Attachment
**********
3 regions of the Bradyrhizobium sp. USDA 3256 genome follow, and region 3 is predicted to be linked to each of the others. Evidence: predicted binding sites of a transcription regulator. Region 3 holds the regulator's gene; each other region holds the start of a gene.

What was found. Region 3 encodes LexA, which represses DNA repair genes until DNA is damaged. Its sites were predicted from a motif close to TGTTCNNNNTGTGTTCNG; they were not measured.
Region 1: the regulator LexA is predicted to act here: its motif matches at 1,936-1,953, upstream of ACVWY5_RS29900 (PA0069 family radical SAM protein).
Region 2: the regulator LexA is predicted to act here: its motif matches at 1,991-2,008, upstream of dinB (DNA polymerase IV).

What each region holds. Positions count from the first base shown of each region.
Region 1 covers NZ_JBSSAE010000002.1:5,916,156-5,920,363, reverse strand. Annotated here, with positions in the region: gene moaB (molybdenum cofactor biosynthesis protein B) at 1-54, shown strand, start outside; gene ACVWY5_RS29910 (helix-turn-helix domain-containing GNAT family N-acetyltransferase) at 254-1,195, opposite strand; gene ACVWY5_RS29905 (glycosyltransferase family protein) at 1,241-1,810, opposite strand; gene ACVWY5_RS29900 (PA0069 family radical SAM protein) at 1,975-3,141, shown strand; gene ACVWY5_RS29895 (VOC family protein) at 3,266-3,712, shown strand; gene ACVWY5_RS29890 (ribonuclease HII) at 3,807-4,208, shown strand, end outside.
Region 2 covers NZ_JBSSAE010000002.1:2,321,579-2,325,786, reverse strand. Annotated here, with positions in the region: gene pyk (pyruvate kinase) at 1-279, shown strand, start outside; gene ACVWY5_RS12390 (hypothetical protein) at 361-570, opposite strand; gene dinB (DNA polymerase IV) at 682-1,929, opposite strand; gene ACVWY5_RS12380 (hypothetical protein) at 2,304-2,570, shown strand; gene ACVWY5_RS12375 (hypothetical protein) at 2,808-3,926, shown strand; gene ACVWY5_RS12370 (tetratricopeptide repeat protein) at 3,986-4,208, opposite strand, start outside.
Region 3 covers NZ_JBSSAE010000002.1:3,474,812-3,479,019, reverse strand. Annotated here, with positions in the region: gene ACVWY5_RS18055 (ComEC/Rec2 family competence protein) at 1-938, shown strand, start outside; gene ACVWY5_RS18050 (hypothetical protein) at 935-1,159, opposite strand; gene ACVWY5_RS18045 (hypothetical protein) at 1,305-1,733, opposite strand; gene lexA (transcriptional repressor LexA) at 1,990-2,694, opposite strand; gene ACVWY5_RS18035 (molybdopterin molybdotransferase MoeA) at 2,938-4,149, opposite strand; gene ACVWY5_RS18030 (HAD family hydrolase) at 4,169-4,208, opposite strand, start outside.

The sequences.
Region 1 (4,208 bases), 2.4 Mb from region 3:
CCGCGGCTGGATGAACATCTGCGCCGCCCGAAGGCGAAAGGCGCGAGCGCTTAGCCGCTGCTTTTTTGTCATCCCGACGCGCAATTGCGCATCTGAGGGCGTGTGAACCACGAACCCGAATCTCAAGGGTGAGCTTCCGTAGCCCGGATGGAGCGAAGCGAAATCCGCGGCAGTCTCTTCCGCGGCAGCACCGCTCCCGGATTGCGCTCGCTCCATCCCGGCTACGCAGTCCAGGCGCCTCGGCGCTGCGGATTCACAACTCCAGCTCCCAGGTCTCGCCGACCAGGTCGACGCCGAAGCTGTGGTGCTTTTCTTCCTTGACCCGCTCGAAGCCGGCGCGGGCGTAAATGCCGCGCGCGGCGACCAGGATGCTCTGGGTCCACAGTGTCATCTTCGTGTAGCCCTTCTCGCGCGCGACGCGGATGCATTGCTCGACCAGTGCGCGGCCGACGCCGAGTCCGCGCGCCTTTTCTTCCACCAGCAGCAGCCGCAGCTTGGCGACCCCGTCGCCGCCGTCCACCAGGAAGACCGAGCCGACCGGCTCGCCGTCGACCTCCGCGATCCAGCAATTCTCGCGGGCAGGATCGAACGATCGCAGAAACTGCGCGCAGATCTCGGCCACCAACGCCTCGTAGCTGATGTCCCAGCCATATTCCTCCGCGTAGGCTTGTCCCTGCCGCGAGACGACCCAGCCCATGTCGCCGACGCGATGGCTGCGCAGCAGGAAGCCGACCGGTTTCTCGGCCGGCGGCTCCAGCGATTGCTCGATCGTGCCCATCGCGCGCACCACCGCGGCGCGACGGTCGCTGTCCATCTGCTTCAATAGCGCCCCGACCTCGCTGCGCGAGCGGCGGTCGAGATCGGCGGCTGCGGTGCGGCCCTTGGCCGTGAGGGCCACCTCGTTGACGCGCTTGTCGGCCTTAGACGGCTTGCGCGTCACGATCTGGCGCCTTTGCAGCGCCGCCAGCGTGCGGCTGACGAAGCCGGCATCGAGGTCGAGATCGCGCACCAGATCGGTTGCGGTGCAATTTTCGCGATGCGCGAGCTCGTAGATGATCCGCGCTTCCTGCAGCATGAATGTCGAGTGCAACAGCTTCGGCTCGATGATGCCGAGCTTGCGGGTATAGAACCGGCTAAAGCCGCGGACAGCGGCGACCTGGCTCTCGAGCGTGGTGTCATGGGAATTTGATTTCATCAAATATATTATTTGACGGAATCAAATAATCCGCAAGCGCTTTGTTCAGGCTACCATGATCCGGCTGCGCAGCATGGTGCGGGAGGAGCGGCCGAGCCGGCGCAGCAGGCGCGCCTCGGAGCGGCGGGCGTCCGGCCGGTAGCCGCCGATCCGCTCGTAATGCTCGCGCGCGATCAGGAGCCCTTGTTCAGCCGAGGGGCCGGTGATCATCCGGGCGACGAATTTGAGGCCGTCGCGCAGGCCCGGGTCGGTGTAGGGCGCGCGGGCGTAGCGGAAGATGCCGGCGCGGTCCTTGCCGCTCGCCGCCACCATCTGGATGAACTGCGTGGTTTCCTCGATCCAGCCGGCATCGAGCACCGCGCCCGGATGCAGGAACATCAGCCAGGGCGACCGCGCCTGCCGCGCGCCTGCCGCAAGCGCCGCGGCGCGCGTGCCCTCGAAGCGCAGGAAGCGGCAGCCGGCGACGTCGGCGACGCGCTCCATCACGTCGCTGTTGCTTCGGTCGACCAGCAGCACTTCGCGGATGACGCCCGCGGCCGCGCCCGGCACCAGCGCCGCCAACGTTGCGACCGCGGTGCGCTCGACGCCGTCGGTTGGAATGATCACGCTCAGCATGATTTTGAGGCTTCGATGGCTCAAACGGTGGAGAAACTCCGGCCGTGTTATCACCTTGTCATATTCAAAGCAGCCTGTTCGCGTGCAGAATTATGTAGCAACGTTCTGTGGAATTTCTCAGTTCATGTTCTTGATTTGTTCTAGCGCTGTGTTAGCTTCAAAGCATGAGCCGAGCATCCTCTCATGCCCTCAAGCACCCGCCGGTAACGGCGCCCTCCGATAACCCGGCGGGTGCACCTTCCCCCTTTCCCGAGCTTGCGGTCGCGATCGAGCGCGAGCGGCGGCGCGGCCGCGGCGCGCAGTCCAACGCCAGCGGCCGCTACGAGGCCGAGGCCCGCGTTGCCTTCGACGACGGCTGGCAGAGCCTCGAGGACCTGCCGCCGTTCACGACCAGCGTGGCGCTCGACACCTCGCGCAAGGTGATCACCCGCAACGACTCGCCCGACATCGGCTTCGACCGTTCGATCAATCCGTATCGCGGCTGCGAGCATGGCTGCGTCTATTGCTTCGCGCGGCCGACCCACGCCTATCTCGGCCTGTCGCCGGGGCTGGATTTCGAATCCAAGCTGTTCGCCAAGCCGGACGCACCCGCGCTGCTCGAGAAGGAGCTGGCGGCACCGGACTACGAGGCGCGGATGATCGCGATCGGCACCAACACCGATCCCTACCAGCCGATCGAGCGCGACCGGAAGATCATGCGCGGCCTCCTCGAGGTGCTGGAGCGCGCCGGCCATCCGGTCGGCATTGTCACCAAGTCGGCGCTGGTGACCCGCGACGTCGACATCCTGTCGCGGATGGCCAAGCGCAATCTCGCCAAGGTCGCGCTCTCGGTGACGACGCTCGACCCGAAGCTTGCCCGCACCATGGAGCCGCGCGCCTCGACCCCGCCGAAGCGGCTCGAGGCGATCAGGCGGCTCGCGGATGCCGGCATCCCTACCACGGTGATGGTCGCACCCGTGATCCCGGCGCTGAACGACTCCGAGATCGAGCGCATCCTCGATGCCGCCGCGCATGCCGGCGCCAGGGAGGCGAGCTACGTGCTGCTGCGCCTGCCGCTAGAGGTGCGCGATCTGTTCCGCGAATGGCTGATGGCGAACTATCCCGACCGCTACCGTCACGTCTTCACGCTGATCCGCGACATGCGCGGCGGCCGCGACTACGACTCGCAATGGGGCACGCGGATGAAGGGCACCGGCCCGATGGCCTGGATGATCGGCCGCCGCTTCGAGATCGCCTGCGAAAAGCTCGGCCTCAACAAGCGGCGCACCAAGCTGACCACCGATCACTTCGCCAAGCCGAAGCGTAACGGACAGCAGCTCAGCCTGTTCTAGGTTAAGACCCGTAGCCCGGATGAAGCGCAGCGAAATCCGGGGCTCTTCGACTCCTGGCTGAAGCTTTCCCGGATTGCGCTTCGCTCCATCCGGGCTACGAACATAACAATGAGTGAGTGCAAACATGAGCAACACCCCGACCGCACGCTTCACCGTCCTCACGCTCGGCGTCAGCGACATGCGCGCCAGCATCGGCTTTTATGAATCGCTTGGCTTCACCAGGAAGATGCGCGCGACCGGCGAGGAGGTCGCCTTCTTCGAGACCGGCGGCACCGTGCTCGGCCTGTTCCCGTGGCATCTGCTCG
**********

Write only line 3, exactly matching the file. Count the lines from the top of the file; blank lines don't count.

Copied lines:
Region 1: the regulator LexA is predicted to act here: its motif matches at 1,936-1,953, upstream of ACVWY5_RS29900 (PA0069 family radical SAM protein).